The creation of Fallon's Juan Cabral hasn't only already won a pile of honours, but joined the pantheon of iconic UK advertising figures. It was even cited by the Cadbury chief executive as having a positive impact on sales. Did the judges have some kind of collective aberration?
Not likely. The judges' job is to separate the emotional from the rational. Famous though the Cadbury campaign is, the effectiveness case was clearly not sufficiently proven. But if the ape's absence was a real surprise, it's equally true that the credibility of the awards is dependent on judges subjecting entries to the most rigorous examination.
The awards were set up 28 years ago to convince clients that it was possible to prove whether or not a campaign worked and if the investment in it had been worthwhile.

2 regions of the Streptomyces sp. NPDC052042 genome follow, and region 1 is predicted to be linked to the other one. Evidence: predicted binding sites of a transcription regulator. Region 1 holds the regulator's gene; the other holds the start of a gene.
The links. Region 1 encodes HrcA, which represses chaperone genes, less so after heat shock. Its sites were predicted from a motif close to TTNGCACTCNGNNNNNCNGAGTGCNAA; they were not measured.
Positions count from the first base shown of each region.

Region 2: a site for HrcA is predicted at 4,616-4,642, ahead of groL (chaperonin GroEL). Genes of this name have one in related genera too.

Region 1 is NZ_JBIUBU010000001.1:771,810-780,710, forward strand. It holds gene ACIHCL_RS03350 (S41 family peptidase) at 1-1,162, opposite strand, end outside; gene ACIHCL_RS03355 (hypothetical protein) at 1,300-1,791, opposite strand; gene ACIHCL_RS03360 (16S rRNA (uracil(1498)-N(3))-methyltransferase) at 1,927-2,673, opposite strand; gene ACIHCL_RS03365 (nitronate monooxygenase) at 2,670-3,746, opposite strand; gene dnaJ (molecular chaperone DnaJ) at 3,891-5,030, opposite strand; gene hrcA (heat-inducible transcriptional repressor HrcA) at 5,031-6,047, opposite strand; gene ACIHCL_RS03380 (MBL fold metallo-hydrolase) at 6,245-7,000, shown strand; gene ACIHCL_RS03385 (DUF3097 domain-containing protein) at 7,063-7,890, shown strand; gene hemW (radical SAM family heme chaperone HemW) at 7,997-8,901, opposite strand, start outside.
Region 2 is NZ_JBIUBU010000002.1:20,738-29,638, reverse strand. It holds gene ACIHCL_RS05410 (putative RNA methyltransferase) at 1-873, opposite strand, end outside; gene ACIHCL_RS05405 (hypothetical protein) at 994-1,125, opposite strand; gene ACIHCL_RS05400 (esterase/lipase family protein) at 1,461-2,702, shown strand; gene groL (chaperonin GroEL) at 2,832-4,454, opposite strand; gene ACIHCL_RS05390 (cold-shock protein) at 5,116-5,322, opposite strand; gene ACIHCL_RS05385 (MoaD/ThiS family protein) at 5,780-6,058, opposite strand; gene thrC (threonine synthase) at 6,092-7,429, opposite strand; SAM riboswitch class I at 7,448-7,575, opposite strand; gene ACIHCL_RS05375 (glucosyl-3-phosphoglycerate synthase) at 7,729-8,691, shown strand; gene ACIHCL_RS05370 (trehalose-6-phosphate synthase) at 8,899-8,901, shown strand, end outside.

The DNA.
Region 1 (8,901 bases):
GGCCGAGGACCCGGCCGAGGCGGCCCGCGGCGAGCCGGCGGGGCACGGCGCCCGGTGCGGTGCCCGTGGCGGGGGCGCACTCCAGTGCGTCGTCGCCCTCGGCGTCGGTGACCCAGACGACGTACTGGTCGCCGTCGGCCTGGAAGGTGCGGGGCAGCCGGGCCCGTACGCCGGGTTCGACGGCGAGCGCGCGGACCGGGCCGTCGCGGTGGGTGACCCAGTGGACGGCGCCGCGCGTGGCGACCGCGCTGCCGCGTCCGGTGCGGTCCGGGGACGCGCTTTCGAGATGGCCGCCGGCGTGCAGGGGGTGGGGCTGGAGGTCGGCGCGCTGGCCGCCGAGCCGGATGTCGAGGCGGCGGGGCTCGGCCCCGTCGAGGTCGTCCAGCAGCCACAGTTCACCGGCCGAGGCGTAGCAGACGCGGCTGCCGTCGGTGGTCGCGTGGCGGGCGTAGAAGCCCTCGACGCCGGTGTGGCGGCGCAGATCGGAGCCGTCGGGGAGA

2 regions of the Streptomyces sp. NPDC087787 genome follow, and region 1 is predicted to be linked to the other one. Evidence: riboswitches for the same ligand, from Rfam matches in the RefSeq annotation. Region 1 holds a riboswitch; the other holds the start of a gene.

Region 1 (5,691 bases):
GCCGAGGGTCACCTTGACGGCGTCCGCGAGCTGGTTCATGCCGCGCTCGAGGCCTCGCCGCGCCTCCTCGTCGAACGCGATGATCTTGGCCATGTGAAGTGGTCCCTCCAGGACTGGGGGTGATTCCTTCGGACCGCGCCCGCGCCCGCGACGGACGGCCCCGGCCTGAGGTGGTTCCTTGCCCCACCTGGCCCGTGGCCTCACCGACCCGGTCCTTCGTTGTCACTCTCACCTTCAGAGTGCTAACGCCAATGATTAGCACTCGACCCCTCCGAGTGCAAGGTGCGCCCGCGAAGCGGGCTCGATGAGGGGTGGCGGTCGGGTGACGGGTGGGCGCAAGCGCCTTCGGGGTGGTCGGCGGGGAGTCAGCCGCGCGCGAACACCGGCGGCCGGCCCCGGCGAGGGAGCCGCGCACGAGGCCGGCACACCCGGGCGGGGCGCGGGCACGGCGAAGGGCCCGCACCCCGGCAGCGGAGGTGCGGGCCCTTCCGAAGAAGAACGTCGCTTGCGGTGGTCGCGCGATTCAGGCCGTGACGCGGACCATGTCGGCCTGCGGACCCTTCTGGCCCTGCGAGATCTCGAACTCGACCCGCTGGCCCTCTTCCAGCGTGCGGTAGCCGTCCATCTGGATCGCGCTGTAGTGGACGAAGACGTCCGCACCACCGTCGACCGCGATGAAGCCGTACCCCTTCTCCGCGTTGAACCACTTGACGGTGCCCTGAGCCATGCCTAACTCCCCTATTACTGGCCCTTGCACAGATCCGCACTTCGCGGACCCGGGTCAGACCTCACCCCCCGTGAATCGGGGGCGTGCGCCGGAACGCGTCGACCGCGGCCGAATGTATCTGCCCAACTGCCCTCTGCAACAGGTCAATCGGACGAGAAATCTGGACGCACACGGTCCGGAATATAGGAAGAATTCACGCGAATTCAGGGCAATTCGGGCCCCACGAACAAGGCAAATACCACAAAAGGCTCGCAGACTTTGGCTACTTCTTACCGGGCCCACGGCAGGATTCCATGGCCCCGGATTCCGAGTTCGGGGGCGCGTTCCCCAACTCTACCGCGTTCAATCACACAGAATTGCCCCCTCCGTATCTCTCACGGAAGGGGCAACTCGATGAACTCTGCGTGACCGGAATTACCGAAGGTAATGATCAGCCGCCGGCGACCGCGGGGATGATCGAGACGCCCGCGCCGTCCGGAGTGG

If subjecting each case study to forensic examination was important then, it is vital now. As the downturn begins to bite, the need to convince advertisers that they'll reap the rewards for holding their nerve has never been greater.
In this climate, the temptation is to opt for short-term fixes. This fits ill with the Effectiveness Awards, which have set out to show the benefits of long-term advertising investment in a brand. But are campaigns that produce short-term results while laying the groundwork for long-term success just wishful thinking? The Effectiveness Award-winning campaigns for Morrisons and KFC suggest it isn't.
Yet while this may be a comforting thought, it puts an added onus on agencies. Producing a dazzling piece of creative work is fine, but clients will also need to hear a compelling case for why it will boost the bottom line.